A Message from the President
After reading the news of George Floyd’s death, I am horrified. And I wish I could say I was surprised. As the days have gone by, and we see video, and hear more from witnesses and his family, the news continues to be grim. The images and the story bring back so many other incidents—the violent deaths of Breonna Taylor and Ahmaud Arbery, and what happened in Central Park with Christian Cooper. These events are all too common in our country, historically and today.
From shouts of “hands up” reminding us of Michael Brown, to the gut-wrenching plea of “I can’t breathe” that will forever bring up memories of Eric Garner, this is all too terrifyingly familiar. Like after the death of Sandra Bland, the community is expressing outrage over the injustices that continue to occur in our communities. We have heard before that things will change, but this is one of those weeks when I can’t help but feel that things have not changed.
At these times I worry about colleagues and neighbors. Are they afraid to go on a run by themselves? I worry about students, who may be wondering, could this happen to me? And I worry for the fragile fabric of our community, which—acknowledging our national and own institutional history—we are trying, with great effort, to strengthen.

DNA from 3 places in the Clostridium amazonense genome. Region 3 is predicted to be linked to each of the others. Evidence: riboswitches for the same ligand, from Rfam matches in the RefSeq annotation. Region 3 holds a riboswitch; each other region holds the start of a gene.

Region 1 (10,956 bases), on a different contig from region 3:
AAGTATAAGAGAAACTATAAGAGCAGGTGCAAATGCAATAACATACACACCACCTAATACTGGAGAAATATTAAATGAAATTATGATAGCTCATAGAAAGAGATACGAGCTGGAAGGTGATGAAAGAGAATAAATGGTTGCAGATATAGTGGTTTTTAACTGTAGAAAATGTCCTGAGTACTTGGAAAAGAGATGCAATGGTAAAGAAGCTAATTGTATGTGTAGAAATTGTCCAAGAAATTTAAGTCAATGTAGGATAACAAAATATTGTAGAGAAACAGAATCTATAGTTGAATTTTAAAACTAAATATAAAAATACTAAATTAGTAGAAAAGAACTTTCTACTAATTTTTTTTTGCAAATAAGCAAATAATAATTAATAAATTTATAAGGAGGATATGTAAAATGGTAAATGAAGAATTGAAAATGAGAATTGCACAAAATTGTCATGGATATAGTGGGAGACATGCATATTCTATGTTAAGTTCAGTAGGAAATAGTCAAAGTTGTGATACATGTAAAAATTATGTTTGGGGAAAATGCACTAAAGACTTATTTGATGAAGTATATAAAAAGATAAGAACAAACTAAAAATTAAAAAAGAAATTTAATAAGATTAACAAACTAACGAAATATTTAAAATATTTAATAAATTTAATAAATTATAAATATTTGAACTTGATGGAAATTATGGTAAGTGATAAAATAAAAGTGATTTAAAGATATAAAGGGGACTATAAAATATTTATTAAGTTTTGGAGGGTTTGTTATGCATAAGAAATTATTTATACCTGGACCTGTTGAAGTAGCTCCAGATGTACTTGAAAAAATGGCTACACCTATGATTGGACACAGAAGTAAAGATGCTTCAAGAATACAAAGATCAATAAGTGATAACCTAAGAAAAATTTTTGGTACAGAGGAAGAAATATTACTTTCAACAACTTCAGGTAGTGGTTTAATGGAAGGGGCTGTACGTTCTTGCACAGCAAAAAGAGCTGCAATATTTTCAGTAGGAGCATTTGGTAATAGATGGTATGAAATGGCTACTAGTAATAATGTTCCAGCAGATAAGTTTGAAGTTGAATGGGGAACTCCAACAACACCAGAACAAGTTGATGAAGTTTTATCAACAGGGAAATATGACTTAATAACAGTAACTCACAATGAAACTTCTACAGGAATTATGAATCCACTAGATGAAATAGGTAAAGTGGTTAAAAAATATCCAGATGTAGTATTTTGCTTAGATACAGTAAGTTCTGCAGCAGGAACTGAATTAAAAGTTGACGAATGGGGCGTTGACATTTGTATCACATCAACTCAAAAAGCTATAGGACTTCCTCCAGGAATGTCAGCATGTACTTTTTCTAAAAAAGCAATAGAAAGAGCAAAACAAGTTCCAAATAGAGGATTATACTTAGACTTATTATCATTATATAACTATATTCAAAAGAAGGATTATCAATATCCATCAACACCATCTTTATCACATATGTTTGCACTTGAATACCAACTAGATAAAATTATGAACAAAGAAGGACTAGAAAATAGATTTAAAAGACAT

That all of this is coming at a time when our nation should be standing together to fight a powerful and elusive virus makes it all the more devastating—particularly as we know that Black, Latinx, and Indigenous communities are disproportionately dying from COVID-19, and Asians and Asian Americans have experienced increased discrimination during this pandemic. Tragedies like the death of George Floyd remind us that we still have an equally insidious and lethal force—racism—tearing our social fabric.
I do not have an answer for how to keep this from happening in our world. But we might each ask ourselves how we can help end the cycles of violence that we see perpetuated against members of our human family. Wherever you are physically in the world right now, you might call a friend. Talk about the pain you are feeling, or offer words of strength if you can. Reach out to one of the many organizations that are developing a response to the violence committed against George Floyd and so many others. Each one of these black lives mattered. We need to say that.
Elizabeth H. Bradley, President
Poughkeepsie, NY 12604